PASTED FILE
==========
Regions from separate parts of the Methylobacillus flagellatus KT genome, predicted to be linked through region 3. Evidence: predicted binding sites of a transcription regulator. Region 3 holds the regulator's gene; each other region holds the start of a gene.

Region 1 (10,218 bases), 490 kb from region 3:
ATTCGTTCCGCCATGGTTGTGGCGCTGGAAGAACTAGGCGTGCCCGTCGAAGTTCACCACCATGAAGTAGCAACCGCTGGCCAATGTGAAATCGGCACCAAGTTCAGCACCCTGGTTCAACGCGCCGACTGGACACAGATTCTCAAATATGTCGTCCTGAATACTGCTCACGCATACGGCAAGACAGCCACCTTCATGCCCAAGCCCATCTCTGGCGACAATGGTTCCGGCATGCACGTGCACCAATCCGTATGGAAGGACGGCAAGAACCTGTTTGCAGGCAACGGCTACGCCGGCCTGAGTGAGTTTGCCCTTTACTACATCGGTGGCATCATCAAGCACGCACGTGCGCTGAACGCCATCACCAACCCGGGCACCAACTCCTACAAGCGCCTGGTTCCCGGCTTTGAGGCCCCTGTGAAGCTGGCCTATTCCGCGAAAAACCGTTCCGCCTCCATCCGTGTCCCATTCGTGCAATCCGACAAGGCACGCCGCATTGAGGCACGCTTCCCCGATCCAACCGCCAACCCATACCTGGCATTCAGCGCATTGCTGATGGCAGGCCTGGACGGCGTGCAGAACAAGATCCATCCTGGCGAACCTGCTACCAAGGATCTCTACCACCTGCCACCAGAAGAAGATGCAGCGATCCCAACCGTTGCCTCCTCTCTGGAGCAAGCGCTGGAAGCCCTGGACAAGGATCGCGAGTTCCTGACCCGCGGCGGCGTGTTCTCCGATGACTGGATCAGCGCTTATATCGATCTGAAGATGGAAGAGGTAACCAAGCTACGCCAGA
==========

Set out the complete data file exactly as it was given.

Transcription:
Regions from separate parts of the Methylobacillus flagellatus KT genome, predicted to be linked through region 3. Evidence: predicted binding sites of a transcription regulator. Region 3 holds the regulator's gene; each other region holds the start of a gene.

Region 1 (10,218 bases), 490 kb from region 3:
ATTCGTTCCGCCATGGTTGTGGCGCTGGAAGAACTAGGCGTGCCCGTCGAAGTTCACCACCATGAAGTAGCAACCGCTGGCCAATGTGAAATCGGCACCAAGTTCAGCACCCTGGTTCAACGCGCCGACTGGACACAGATTCTCAAATATGTCGTCCTGAATACTGCTCACGCATACGGCAAGACAGCCACCTTCATGCCCAAGCCCATCTCTGGCGACAATGGTTCCGGCATGCACGTGCACCAATCCGTATGGAAGGACGGCAAGAACCTGTTTGCAGGCAACGGCTACGCCGGCCTGAGTGAGTTTGCCCTTTACTACATCGGTGGCATCATCAAGCACGCACGTGCGCTGAACGCCATCACCAACCCGGGCACCAACTCCTACAAGCGCCTGGTTCCCGGCTTTGAGGCCCCTGTGAAGCTGGCCTATTCCGCGAAAAACCGTTCCGCCTCCATCCGTGTCCCATTCGTGCAATCCGACAAGGCACGCCGCATTGAGGCACGCTTCCCCGATCCAACCGCCAACCCATACCTGGCATTCAGCGCATTGCTGATGGCAGGCCTGGACGGCGTGCAGAACAAGATCCATCCTGGCGAACCTGCTACCAAGGATCTCTACCACCTGCCACCAGAAGAAGATGCAGCGATCCCAACCGTTGCCTCCTCTCTGGAGCAAGCGCTGGAAGCCCTGGACAAGGATCGCGAGTTCCTGACCCGCGGCGGCGTGTTCTCCGATGACTGGATCAGCGCTTATATCGATCTGAAGATGGAAGAGGTAACCAAGCTACGCCAGA